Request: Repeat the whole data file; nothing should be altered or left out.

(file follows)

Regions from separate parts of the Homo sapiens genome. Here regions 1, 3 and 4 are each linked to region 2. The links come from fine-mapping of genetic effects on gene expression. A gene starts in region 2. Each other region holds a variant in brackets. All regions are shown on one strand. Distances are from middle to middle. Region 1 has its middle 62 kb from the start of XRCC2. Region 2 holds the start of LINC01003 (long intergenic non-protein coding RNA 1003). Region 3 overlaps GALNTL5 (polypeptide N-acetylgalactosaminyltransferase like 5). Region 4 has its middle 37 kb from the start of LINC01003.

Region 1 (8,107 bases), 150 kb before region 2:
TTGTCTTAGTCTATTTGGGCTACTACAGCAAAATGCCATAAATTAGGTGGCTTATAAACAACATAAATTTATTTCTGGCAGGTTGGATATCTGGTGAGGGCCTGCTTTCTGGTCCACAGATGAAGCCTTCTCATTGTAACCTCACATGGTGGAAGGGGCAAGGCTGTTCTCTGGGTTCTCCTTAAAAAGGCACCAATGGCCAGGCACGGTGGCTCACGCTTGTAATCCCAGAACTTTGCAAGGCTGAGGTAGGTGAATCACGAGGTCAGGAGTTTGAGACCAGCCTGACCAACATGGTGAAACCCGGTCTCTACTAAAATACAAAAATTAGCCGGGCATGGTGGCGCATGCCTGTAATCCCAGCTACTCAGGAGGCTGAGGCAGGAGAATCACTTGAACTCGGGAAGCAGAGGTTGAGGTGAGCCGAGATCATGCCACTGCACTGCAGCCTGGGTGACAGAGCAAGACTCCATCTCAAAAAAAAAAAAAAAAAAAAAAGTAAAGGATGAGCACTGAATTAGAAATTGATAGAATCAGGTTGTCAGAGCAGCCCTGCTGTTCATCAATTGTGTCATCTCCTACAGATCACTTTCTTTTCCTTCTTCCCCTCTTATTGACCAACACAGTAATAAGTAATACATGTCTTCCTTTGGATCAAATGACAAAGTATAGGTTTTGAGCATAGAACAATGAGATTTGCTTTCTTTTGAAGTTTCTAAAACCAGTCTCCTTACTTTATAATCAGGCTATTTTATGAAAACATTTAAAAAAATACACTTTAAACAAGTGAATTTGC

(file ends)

Regions from separate parts of the Homo sapiens genome. Here regions 1, 3 and 4 are each linked to region 2. The links come from fine-mapping of genetic effects on gene expression. A gene starts in region 2. Each other region holds a variant in brackets. All regions are shown on one strand. Distances are from middle to middle. Region 1 has its middle 62 kb from the start of XRCC2. Region 2 holds the start of LINC01003 (long intergenic non-protein coding RNA 1003). Region 3 overlaps GALNTL5 (polypeptide N-acetylgalactosaminyltransferase like 5). Region 4 has its middle 37 kb from the start of LINC01003.

Region 1 (8,107 bases), 150 kb before region 2:
TTGTCTTAGTCTATTTGGGCTACTACAGCAAAATGCCATAAATTAGGTGGCTTATAAACAACATAAATTTATTTCTGGCAGGTTGGATATCTGGTGAGGGCCTGCTTTCTGGTCCACAGATGAAGCCTTCTCATTGTAACCTCACATGGTGGAAGGGGCAAGGCTGTTCTCTGGGTTCTCCTTAAAAAGGCACCAATGGCCAGGCACGGTGGCTCACGCTTGTAATCCCAGAACTTTGCAAGGCTGAGGTAGGTGAATCACGAGGTCAGGAGTTTGAGACCAGCCTGACCAACATGGTGAAACCCGGTCTCTACTAAAATACAAAAATTAGCCGGGCATGGTGGCGCATGCCTGTAATCCCAGCTACTCAGGAGGCTGAGGCAGGAGAATCACTTGAACTCGGGAAGCAGAGGTTGAGGTGAGCCGAGATCATGCCACTGCACTGCAGCCTGGGTGACAGAGCAAGACTCCATCTCAAAAAAAAAAAAAAAAAAAAAAGTAAAGGATGAGCACTGAATTAGAAATTGATAGAATCAGGTTGTCAGAGCAGCCCTGCTGTTCATCAATTGTGTCATCTCCTACAGATCACTTTCTTTTCCTTCTTCCCCTCTTATTGACCAACACAGTAATAAGTAATACATGTCTTCCTTTGGATCAAATGACAAAGTATAGGTTTTGAGCATAGAACAATGAGATTTGCTTTCTTTTGAAGTTTCTAAAACCAGTCTCCTTACTTTATAATCAGGCTATTTTATGAAAACATTTAAAAAAATACACTTTAAACAAGTGAATTTGC